Just as Being Billy was one of my favourites reads of last year, so Saving Daisy is one of my favourites of this year. Phil's books are emotional and can be painful to read, but they are also raw and honest and beautiful too. I've absolutely loved the characters and the stories that Phil Earle has brought and I look forward to reading more. Over to you, Phil...
To find out more about Phil Earle, or Saving Daisy, please visit the following websites:
Phil Earle ... Phil's Blog ... Phil on FaceBook ... Phil on Twitter
Hello! I'm so pleased to have you here on the blog. First, how would describe Saving Daisy to anybody who hasn't yet read the book?
I’m terrible at summing up my books in a sentence, which is ironic as my day job involves doing just that about other peoples books.
To put it in very simple terms, I guess you could say that it’s sort of a mixture of ‘Before I Die’ meets ‘The Shawshank Redemption.’ They are certainly two things that influenced it anyway…
There's been a lot of talk in the past year or so regarding books for teenagers that deal with dark or difficult themes (#YASaves), how important is it to you that teens have access to books about self-harm or depression?
It’s a really difficult question to answer, as to me there’s nothing more off-putting to a reader than having a book flashed before you that screams ‘ISSUE BOOK’!!! Dealing with depression and anxiety, or fighting the compulsion to self-harm are incredibly personal experiences: no two people will ever have the same reasons, so I’m wary of saying ‘This is how it is…my book is the answer’.
What ‘Saving Daisy’ is, is a fictionalised account of my experiences with depression, and if readers recognise elements of their own experiences in it, then that’s fantastic. What I think is more important, is that books like ‘Daisy’ have hope, as again, that’s my experience of depression. It’s a terrible, isolated, terrifying illness, but it can be beaten. That’s one of the messages I really wanted to get across.
Daisy's favourite film in the book is The Shawshank Redemption in which she talks about her reasons very beautifully, what is your favourite film and why?
One guess…Yes, it’s probably ‘Shawshank’ too. If I ever find it on the telly, I can’t go to bed until the final credits roll. It mirrors how I feel about books with hope. Andy goes through decades of pain in the film, yet he never gives up. He chips away at that prison wall for decades, never letting go of the idea of life outside the walls.
I'm curious about what research was involved in writing Saving Daisy?
None. As with ‘Being Billy’, it was all inspired by kids I worked with. I first worked with young people who self-harmed in my twenties: it was an experience that never left me. I found it difficult to understand what drove them to do it, especially as their reasons were so varied. I’ve found that I write to make sense of things in my life. It’s over a decade since I worked with these girls, yet their stories never left me.
When I was a teenager, I read a book about self harm which saved my life, has there even been a book which had a similar influence in your own life?
There are definitely books that I return to for comfort. Novels like ‘SE Hinton’s ‘The Outsiders’ or David Almond’s ‘Skellig’. I think I choose them because they have such enormous heart. That’s the most important thing to me in any book. Without heart, a book’s an empty experience for me.
My absolute favourite character in Saving Daisy is Adebayo, I'd love to know more about her?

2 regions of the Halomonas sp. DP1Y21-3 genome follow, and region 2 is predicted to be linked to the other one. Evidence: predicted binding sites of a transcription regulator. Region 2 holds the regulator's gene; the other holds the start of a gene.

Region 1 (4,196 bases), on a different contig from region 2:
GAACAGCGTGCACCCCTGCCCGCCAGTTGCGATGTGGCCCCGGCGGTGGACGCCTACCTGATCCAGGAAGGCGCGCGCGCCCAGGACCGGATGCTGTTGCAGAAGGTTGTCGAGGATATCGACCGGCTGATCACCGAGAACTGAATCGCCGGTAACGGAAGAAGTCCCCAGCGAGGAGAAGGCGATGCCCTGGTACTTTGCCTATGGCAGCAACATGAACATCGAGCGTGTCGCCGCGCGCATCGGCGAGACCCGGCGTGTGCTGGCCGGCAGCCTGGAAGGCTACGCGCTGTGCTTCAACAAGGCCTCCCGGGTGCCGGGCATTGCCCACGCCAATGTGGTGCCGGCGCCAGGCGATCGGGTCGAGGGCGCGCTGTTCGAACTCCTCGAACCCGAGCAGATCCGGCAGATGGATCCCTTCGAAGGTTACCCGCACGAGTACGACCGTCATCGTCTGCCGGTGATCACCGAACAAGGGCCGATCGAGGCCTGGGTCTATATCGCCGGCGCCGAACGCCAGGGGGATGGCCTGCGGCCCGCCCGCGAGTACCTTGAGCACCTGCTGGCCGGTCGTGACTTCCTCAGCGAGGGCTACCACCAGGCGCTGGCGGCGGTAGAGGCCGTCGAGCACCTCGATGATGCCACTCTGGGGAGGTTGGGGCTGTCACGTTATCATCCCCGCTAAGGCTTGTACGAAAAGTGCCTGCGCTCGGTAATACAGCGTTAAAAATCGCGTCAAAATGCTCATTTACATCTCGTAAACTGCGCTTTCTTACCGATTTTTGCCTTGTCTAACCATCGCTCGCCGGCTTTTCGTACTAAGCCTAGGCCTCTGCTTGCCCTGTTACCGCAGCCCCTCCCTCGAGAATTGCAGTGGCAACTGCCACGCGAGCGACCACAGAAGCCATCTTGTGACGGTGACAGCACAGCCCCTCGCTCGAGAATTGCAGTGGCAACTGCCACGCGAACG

One of the greatest things about ‘Daisy’ being published, is that people have loved Ade. It makes me grin every time people mention her, as she is based on someone very important to me. I didn’t set out to write about my dalliances with depression, it kind of happened half way through, but when it did I went with it. Ade is based on the psychologist who I saw when my head fell apart. His name is Jonny John-Kamen, and he has become a really important part of my life. All the ideas that Ade employs with Daisy, Jonny used with me: in particular, the constant use of logic that gradually beats the guilt out of her head.
Jonny is a great, great friend now, so much so that our first son carries his name. I love the fact that the book became something of a love letter to him.
There were a lot of really emotional scenes in this book and Daisy really goes through a lot, was there any particular scene that you struggled to write or kept returning to?
Not really. The fact that Daisy is female built a safe distance between me and her. I really put her through the wringer, but I think it’s really important that writers do that to their characters. You have to love them, but you also have to make them suffer. Without that suffering, it would be a pretty bland read…
One of my favourite aspects of Saving Daisy (and also with Being Billy) is the kernels of hope that your characters have to hold on to, either in their relationships with other people (Ronnie, Adebayo) but also figurative like with the window that Daisy's mum makes. How much hope is there for children like Daisy and Billy going through similar experiences?
There is hope for these kids, but sometimes it’s hard, or seemingly impossible, for them to find it. They have faced such atrocious things in their short lives, that it’s hard for them to build trusting relationships with adults.
This is such an interesting post, and one I think I'll look forward to coming back to once I've read Saving Daisy.ReplyDelete
Thank you both for the wonderful interview. Very insightful and interesting to read!ReplyDelete
Thank you so much Phil for answering my questions and for writing such emotional books :)ReplyDelete
A 2013 list of books about self-harm was posted on the Cutting Depression website. I hope this helps you and your readers:ReplyDelete